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  • Tag Archive: Economic crime

    1. The Economic Crime and Corporate Transparency Act 2023

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      The Economic Crime and Corporate Transparency Act 2023 – Introduction

      Following a bumpy legislative journey, the Economic Crime and Corporate Transparency Act 2023, formerly the Economic Crime and Corporate Transparency Bill, received Royal Assent on 26 October 26 2023.

      Hurray!

      Or should we pause with such unusual exuberance?

      What is it?

      This new Act encompasses extensive reforms, notably affecting the limited partnership regime and corporate criminal liability.

      This article will highlight some of those amendments that relate to company administration regime under the Companies Act 2006 (CA 2006).

      Key Reforms Overview

      The Act introduces comprehensive changes to the company incorporation and administration processes, aiming to enhance corporate transparency and combat the misuse of the UK companies regime in facilitating economic crimes.

      The key measures include:

      Empowered Registrar Role

      The Act will empower the Registrar of Companies, significantly augmenting their authority to scrutinize and reject filed information at Companies House.

      This transformative shift makes Companies House more proactive, ensuring the accuracy and reliability of company-related data.

      Moreover, the Registrar may demand additional information for filings.

      Identity Verification

      The Act mandates the verification of identities for all current and proposed directors, as well as persons with significant control (PSCs).

      Acting as a director without verified identity will be an offense, potentially leading to disqualification.

      Furthermore, those filing documents on behalf of a company must also undergo identity verification.

      Filing Regime Changes

      Solely officers, employees, or authorized corporate service providers, with verified identities, can file documents at Companies House, restricting unauthorized filings.

      Company Administration Amendments

      Companies must maintain a registered office and a registered email address at an “appropriate” location to receive correspondence from the Registrar.

      Enhanced confirmations will be required during incorporation and in annual confirmation statements.

      Statutory Registers and Members

      Most statutory registers (except the register of members) will be abolished, with Companies House now tasked to maintain such records.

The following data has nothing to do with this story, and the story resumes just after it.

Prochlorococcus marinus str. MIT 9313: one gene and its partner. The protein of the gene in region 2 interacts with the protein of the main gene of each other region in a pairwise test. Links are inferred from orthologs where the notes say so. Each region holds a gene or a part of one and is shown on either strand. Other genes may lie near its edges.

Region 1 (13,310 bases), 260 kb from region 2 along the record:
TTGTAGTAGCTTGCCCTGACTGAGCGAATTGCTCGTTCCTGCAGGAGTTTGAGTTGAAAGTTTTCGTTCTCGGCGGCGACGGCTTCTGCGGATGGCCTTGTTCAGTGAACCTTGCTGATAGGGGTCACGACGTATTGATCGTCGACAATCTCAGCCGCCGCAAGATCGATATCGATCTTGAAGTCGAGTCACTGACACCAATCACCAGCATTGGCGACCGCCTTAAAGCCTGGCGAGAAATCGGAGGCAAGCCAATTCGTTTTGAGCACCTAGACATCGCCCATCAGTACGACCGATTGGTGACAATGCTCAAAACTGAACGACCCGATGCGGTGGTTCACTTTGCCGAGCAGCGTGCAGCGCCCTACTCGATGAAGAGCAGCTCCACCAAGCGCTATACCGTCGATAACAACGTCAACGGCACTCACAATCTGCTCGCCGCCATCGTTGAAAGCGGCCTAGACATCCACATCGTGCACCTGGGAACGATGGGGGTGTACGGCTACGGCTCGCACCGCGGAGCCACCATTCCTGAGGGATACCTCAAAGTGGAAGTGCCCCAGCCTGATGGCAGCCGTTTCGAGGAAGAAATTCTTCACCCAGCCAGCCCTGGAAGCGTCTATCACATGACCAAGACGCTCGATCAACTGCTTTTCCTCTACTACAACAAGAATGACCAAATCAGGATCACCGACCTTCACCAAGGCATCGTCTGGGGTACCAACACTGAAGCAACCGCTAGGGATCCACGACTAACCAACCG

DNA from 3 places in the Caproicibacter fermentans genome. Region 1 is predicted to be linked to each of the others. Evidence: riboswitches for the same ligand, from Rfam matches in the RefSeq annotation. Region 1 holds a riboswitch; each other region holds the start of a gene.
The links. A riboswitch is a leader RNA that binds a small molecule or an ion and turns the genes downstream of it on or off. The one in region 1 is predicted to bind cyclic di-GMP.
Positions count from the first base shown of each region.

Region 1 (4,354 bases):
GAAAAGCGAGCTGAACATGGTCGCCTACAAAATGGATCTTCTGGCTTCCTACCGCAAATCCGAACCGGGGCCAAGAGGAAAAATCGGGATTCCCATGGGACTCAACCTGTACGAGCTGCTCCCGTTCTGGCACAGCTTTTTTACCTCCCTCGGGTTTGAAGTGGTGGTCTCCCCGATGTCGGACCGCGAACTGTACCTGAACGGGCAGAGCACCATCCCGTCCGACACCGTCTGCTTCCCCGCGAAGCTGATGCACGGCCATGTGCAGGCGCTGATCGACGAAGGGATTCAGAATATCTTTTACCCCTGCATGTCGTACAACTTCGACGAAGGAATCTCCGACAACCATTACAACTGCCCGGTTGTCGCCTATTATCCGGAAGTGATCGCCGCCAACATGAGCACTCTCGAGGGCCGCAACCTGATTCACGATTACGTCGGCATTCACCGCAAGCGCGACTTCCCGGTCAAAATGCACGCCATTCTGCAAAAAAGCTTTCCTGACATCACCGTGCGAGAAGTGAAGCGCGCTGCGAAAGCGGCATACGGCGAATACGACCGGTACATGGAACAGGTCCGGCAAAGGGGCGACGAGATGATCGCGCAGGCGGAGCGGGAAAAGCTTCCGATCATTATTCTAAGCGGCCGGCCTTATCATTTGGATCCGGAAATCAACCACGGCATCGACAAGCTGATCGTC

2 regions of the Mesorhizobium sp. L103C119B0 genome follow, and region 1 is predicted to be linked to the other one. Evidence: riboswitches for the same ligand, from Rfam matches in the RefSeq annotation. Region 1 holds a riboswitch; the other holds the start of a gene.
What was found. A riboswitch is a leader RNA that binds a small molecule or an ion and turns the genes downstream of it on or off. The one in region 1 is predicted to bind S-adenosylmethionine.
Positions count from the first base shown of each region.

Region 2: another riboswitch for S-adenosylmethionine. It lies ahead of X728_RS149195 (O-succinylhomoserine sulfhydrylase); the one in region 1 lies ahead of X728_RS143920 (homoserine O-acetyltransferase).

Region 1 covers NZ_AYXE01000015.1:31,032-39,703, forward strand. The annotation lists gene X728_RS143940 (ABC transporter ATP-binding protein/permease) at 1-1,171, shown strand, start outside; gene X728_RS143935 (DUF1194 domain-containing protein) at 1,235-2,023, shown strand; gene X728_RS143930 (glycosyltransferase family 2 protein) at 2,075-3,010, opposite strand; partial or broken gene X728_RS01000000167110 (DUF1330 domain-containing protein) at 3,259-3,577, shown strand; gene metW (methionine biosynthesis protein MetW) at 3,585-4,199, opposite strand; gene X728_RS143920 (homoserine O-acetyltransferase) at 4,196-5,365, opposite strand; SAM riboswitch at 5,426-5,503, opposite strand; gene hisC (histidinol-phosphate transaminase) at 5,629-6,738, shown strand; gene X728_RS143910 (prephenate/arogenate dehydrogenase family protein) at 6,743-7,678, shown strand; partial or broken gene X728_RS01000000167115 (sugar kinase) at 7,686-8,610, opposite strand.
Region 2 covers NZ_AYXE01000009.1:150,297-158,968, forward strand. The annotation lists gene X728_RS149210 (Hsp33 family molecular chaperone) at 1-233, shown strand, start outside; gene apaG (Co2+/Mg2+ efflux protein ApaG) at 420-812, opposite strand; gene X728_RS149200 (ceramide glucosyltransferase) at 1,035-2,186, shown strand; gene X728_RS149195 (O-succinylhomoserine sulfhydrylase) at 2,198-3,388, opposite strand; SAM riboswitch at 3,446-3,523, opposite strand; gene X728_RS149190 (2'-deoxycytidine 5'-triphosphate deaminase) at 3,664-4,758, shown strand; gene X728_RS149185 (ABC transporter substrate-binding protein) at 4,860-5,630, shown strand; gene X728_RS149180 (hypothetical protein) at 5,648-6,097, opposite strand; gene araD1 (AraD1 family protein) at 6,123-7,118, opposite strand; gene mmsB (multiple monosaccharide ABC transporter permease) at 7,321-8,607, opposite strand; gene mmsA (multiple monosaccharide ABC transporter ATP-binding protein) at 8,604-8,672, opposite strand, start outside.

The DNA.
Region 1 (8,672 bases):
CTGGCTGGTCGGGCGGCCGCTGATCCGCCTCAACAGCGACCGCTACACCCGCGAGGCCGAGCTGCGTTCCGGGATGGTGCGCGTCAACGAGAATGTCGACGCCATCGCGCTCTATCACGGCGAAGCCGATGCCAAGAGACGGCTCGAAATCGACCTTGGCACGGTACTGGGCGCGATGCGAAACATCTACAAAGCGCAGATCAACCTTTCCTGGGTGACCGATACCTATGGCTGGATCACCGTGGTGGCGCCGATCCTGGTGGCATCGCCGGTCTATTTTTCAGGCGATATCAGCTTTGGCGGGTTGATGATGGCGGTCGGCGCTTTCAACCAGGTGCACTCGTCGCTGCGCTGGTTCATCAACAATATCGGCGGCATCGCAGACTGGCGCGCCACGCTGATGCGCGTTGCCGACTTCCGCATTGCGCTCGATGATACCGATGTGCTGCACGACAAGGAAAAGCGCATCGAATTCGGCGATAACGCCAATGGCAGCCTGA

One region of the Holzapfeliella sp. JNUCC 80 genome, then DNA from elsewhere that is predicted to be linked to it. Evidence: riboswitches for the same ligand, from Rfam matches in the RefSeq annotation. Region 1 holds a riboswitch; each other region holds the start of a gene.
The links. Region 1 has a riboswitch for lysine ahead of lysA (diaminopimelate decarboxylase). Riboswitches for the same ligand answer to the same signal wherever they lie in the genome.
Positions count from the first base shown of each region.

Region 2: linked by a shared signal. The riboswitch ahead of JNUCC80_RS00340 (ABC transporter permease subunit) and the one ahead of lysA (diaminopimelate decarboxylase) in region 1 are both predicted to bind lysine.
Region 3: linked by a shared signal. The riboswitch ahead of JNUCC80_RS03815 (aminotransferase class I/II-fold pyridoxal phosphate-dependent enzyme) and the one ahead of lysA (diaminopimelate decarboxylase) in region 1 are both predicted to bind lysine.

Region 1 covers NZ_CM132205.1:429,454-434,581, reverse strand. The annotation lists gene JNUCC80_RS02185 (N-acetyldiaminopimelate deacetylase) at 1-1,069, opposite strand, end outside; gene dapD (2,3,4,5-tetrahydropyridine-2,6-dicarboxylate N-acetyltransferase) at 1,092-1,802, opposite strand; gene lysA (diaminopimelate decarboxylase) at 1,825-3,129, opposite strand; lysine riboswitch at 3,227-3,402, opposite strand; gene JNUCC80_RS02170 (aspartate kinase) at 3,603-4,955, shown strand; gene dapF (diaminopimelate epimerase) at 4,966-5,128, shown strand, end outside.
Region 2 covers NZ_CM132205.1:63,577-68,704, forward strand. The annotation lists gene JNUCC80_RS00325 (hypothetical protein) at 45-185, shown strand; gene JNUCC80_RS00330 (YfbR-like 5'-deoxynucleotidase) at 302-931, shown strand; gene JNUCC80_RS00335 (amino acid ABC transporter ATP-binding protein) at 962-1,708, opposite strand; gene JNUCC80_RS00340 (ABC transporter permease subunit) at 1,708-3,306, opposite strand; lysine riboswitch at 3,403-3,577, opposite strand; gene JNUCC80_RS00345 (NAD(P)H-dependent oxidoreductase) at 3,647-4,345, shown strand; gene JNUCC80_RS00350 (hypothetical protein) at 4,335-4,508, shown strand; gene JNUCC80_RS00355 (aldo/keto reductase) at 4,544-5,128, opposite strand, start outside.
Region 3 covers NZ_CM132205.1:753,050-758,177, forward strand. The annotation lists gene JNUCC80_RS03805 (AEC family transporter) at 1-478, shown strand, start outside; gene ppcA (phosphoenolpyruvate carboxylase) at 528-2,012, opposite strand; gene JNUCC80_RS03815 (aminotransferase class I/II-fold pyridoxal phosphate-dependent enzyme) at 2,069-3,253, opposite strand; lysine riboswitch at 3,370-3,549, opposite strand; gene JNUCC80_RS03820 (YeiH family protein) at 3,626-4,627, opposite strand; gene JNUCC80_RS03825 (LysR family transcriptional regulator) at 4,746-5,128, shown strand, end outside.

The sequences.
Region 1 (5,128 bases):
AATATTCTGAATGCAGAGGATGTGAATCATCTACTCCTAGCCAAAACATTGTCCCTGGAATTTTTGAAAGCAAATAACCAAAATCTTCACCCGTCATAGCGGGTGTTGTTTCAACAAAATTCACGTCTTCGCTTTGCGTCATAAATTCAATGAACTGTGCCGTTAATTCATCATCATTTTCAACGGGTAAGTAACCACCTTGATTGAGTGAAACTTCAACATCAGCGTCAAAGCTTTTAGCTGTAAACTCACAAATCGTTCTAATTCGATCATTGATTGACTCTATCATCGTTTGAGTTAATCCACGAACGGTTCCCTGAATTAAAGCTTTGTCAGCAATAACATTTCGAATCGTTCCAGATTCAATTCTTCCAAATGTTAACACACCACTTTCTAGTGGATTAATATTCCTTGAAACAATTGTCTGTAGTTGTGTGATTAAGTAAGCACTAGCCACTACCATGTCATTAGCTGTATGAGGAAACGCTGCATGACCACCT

The register of members must comply with specified information requirements, increasing the onus on companies to promptly notify changes to directors and PSCs.

      Timeline and Implementation

      Many measures necessitate secondary legislation, expected to roll out over the next 12-24 months. Companies House requires operational reforms to meet its elevated responsibilities, including new systems for identity verification.

      Certain obligations have a six-month transitional period post-enforcement.

      Some measures, not dependent on secondary legislation, are expected to come into force in early 2024.

      Implications and Preparation

      Companies need to update their internal processes to align with the new regime.

      Company secretaries and individuals filing for companies must await finalized regulations on the verification process.

      Directors and PSCs/RLEs must be informed and prepared for the identity verification requirements.

      Company Secretaries – to do list

      1. Verification Process Preparation: Understand the verification process once finalized. Prepare directors and individuals filing for companies for the upcoming verification requirements.
      2. Group Structure Familiarization: Larger organizations involved in periodic group reorganizations or incorporating subsidiaries should acquaint themselves with the new incorporation regime.
      3. Registrar’s Query Powers: Proactively review internal records against Companies House data to rectify any inconsistencies that may lead to information rejection.
      4. Registered Office Compliance: Ensure compliance with the Act’s criteria for a company’s registered office and maintain a monitored registered email address.
      5. Transition from Statutory Registers: Assess the need for internal record maintenance post the abolition of certain statutory registers.
      6. Register of Members Compliance: Understand the register of members’ changes and ensure accurate and updated member information.

      The Economic Crime and Corporate Transparency Act 2023 – Conclusion

      The Economic Crime and Corporate Transparency Act 2023 introduces substantial changes, requiring companies to adapt and prepare for an evolved compliance landscape.

      Make sure you are up to speed.

      If you have any queries regarding the The Economic Crime and Corporate Transparency Act 2023 then please get in touch.